Part 3: Coming to Terms
The two previous installments in this series, “Divergent Mindsets” and “Reason and Effect,” looked at how architects are acculturated, in school and the profession, to think about buildings in ways that differ fundamentally from the ways non-architects think about them. The architect’s mindset favors reason over experience and conceptual and developmental coherence over effect. My suggestion is that, to explain to average folks the purpose and value of architecture as architects understand it, we should keep in mind these differences in mindset. And we must credit the average person’s value
With these thoughts in mind, it’s time to begin to build more concrete bridges between the terms of the architect’s value system and the terms of other people’s value systems. Among the terms that shape architects’ understanding of buildings is order. Where does architectural order meet the experience of the everyday user of buildings?
In one of the most enigmatic of his many enigmatic remarks, Louis Kahn declared, “Order is.” He relates that he had been trying to come up with a convincing definition of order, “Order is _______”; but he couldn’t settle on the predicate. He couldn’t fill in that blank. And then it occurred to him that the reason he couldn’t do so is that order simply is. On first blush, this sounds like the last proposition that might help build a connection between architectural thinking and everyday thinking. But there’s actually something to it.
Because we architects don’t typically stop with the is. We go on to the predicate; our decisions are predicated on order as an operational tool. It is a tool of great service. For the architect, systems of order help assure a consistency of thought regarding every other factor in the equation. We seek order of all sorts. Structural integrity demands perhaps the most rigorous consideration of order, in the economical and dependable distribution of loads. We depend on systems of order to keep track of the correspondences among the many components of our increasingly layered construction systems—the attachment points of shading elements to glazing, of rainscreen to thermal barrier. And we employ ordering patterns to interweave hierarchies of elements and spaces, the tessellation of tatami mats forming a room, the order of piers counting off the side chapels of a basilica.
The architect thus understands order as a matter of regulation and hierarchy: regulation of the geometry of parts, whether constructional or (as in Le Corbusier’s regulating lines) formal; and hierarchy of elements and spaces. The emphasis here is on coherence of thought in the creation and development of the building.
For the user of the building, however, how the building was thought out by the designer is secondary—distantly secondary—to how the building is experienced. The user couldn’t care less about the logical coherence of systems of order, which is not something one directly experiences; one must stop and think about it, and that’s not how people engage buildings. The user does experience hierarchy directly, but in somewhat different terms than we architects usually talk about. For the average person, the hierarchy of a building is about finding one’s place and finding one’s way. It’s a process of discovery through experience, and the result of it is not thinking, “Oh, dig this hierarchy,” but rather feeling, “This is where I ought to be.”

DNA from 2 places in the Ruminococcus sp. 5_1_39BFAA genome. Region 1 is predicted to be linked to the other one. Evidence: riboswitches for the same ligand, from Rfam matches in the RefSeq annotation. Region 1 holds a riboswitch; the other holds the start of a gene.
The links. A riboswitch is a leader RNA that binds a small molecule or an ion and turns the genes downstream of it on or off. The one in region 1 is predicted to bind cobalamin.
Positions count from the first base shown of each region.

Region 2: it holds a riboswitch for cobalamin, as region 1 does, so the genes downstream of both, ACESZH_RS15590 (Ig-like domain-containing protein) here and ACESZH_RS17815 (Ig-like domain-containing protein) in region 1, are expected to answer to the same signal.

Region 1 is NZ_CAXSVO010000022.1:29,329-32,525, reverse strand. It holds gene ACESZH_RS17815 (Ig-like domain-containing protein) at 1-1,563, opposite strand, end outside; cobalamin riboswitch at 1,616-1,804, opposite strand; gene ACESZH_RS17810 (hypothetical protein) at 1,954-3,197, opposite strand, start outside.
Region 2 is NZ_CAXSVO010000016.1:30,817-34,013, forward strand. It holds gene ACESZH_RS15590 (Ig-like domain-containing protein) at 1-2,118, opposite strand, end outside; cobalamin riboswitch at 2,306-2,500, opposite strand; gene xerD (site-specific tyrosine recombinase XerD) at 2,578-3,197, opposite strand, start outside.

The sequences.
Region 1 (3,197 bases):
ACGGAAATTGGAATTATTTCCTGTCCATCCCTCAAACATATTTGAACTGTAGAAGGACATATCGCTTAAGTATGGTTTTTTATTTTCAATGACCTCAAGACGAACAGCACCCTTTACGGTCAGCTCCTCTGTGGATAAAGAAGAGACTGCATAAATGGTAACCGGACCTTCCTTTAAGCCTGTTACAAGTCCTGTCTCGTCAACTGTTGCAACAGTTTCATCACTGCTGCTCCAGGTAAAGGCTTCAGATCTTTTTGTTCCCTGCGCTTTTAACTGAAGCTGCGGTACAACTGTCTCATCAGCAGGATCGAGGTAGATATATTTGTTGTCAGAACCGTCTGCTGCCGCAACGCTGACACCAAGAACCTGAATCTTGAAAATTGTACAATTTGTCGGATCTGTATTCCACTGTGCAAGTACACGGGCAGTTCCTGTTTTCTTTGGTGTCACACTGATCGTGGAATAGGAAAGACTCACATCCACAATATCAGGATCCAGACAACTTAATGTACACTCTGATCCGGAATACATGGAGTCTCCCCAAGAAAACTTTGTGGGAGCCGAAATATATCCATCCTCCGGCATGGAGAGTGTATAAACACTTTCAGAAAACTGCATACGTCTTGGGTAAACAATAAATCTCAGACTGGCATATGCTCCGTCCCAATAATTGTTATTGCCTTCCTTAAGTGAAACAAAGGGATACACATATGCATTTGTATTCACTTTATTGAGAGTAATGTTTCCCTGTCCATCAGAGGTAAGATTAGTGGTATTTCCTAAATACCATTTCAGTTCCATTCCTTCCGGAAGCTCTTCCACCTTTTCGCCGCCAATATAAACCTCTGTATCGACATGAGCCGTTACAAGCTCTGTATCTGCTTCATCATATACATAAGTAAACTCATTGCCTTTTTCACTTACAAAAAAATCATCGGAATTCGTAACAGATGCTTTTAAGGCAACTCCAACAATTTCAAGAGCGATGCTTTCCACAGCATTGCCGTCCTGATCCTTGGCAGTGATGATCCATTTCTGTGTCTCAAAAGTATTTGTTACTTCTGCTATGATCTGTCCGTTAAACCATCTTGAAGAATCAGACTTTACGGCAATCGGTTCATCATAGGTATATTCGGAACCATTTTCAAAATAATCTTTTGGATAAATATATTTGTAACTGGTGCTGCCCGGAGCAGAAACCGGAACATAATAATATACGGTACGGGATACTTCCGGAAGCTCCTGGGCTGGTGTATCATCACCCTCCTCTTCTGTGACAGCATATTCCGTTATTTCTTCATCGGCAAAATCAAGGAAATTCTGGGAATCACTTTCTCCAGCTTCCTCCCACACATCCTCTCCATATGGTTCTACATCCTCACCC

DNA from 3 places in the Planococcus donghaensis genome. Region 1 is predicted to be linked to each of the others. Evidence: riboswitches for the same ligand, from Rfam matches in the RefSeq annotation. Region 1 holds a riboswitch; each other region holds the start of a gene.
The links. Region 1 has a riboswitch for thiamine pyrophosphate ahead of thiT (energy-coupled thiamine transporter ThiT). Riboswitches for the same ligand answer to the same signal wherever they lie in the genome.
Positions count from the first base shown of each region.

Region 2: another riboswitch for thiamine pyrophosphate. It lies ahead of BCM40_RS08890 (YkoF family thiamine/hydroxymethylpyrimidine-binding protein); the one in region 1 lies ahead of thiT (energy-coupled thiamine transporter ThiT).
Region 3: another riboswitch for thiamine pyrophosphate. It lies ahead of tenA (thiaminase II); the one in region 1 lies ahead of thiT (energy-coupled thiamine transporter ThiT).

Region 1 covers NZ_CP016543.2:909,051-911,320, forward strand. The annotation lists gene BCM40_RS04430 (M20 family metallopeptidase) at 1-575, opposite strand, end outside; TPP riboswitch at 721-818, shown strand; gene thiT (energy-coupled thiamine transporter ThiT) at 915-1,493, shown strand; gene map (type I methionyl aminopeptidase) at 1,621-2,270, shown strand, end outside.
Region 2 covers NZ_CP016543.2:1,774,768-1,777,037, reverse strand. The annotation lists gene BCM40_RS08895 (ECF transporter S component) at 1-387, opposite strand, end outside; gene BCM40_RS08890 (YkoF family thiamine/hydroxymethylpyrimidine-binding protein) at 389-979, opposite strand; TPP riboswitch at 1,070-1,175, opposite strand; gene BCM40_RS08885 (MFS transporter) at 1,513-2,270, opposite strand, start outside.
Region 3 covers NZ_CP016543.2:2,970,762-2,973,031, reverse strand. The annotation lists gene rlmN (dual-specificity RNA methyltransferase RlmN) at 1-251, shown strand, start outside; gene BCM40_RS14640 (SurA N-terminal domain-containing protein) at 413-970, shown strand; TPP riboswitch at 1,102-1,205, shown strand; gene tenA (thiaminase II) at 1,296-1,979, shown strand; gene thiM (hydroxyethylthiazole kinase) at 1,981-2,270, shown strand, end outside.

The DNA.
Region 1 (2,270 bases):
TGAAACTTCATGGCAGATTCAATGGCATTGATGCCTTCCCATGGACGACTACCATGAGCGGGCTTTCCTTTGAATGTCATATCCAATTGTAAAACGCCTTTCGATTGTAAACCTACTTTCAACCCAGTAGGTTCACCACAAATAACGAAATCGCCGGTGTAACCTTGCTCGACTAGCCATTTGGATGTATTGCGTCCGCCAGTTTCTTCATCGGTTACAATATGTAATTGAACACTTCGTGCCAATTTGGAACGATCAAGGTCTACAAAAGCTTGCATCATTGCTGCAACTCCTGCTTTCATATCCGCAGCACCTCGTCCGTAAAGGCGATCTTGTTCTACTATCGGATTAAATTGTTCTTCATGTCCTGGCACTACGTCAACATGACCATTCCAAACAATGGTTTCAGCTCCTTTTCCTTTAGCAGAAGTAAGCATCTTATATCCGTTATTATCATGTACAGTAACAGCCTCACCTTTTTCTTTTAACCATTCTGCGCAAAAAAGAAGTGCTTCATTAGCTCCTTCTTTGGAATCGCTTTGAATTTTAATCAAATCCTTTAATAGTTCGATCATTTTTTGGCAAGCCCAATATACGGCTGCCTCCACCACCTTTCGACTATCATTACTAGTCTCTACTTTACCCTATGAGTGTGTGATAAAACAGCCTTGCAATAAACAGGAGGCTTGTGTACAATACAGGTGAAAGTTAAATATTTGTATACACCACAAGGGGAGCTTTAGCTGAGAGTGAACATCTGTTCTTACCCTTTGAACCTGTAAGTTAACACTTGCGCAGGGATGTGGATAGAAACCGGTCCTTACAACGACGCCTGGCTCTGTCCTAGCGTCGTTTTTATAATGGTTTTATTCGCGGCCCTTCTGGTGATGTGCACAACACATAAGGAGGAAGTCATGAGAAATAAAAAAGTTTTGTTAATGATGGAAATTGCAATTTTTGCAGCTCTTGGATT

The easiest sort of order to understand in this way is symmetry, which in its simple, classical rendition draws us to the center of a composition, both inviting entrance and, often, giving pause: stand up straight! Square your shoulder! OK, now proceed. Simply and powerfully, symmetry leads us (any experience of an axis includes, always, a tug—a visceral recognition that we’re either on it or off it), through the great doors, say, of Ely Cathedral, down the central aisle to the crossing, where two symmetries intersect and so we pause and discover yet a third, upward to the lantern, upward to heaven.
That’s an experience of order in which the architect’s understanding—the intersecting axes, measured by a pattern of columns—corresponds visibly to the pilgrim’s experience, the column pattern pacing the rhythm of approach to the crossing, a still center in which to ponder faith (or its absence).
But not all architectural orders are so straightforwardly visible. The neo-Gothic residential colleges at Yale University, for example, are highly ordered, but it’s not the order you see that matters; it’s the order that’s inhabited. James Gamble Rogers designed them as a tool for building a social order within the community. Each college forms a perimeter enclosing two or three courtyards; onto each courtyard open a handful of entrances; each entrance leads to a stairway of two or three stories; each landing has two suites; each suite two bedrooms; often, each bedroom two bunks. Roommates, suitemates, entrymates, courtyard neighbors, and the college as a whole: a hierarchy of social relationships.
For the residents of the college themselves, the order is visible if not obvious—the picturesque treatment of the exterior somewhat obscures the regularity of the system—but it is something they deeply experience.
Not incidentally, the whole system is entirely opaque to the casual New Haven passerby.
The Yale example is perhaps more relevant than Ely today, given the popularity of fluid, irregular forms and the transfer of the logic of order to parametric processes. But, whether the architectural order is immediately visible to the attentive onlooker or not, the effects of that order on how we move and where we come to rest are among the qualities that the non-architect can readily understand and value.